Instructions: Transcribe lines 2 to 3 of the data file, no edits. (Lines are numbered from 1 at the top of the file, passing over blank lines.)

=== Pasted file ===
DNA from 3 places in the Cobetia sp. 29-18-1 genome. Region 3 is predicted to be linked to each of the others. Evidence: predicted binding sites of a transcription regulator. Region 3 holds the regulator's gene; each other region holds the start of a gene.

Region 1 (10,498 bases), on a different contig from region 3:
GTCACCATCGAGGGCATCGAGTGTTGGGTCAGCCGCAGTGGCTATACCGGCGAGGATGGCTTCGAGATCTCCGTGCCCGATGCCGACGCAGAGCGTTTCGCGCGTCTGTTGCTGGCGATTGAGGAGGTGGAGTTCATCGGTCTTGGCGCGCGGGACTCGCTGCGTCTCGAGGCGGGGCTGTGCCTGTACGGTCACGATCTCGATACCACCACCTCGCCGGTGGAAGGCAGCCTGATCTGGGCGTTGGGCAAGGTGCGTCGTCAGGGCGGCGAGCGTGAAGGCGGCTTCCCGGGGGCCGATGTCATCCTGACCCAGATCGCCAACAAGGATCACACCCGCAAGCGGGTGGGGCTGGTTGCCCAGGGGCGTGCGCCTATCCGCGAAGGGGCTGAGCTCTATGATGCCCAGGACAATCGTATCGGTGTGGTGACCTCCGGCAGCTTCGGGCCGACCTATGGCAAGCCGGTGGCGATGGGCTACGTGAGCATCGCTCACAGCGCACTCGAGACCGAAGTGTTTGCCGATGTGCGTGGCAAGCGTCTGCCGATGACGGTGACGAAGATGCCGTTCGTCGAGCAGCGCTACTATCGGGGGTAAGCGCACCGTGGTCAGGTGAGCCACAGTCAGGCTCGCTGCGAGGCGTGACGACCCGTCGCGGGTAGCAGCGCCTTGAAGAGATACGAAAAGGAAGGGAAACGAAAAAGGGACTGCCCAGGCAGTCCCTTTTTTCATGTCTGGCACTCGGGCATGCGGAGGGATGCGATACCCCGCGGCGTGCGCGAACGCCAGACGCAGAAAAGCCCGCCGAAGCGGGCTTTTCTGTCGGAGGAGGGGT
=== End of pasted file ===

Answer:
Region 1 (10,498 bases), on a different contig from region 3:
GTCACCATCGAGGGCATCGAGTGTTGGGTCAGCCGCAGTGGCTATACCGGCGAGGATGGCTTCGAGATCTCCGTGCCCGATGCCGACGCAGAGCGTTTCGCGCGTCTGTTGCTGGCGATTGAGGAGGTGGAGTTCATCGGTCTTGGCGCGCGGGACTCGCTGCGTCTCGAGGCGGGGCTGTGCCTGTACGGTCACGATCTCGATACCACCACCTCGCCGGTGGAAGGCAGCCTGATCTGGGCGTTGGGCAAGGTGCGTCGTCAGGGCGGCGAGCGTGAAGGCGGCTTCCCGGGGGCCGATGTCATCCTGACCCAGATCGCCAACAAGGATCACACCCGCAAGCGGGTGGGGCTGGTTGCCCAGGGGCGTGCGCCTATCCGCGAAGGGGCTGAGCTCTATGATGCCCAGGACAATCGTATCGGTGTGGTGACCTCCGGCAGCTTCGGGCCGACCTATGGCAAGCCGGTGGCGATGGGCTACGTGAGCATCGCTCACAGCGCACTCGAGACCGAAGTGTTTGCCGATGTGCGTGGCAAGCGTCTGCCGATGACGGTGACGAAGATGCCGTTCGTCGAGCAGCGCTACTATCGGGGGTAAGCGCACCGTGGTCAGGTGAGCCACAGTCAGGCTCGCTGCGAGGCGTGACGACCCGTCGCGGGTAGCAGCGCCTTGAAGAGATACGAAAAGGAAGGGAAACGAAAAAGGGACTGCCCAGGCAGTCCCTTTTTTCATGTCTGGCACTCGGGCATGCGGAGGGATGCGATACCCCGCGGCGTGCGCGAACGCCAGACGCAGAAAAGCCCGCCGAAGCGGGCTTTTCTGTCGGAGGAGGGGT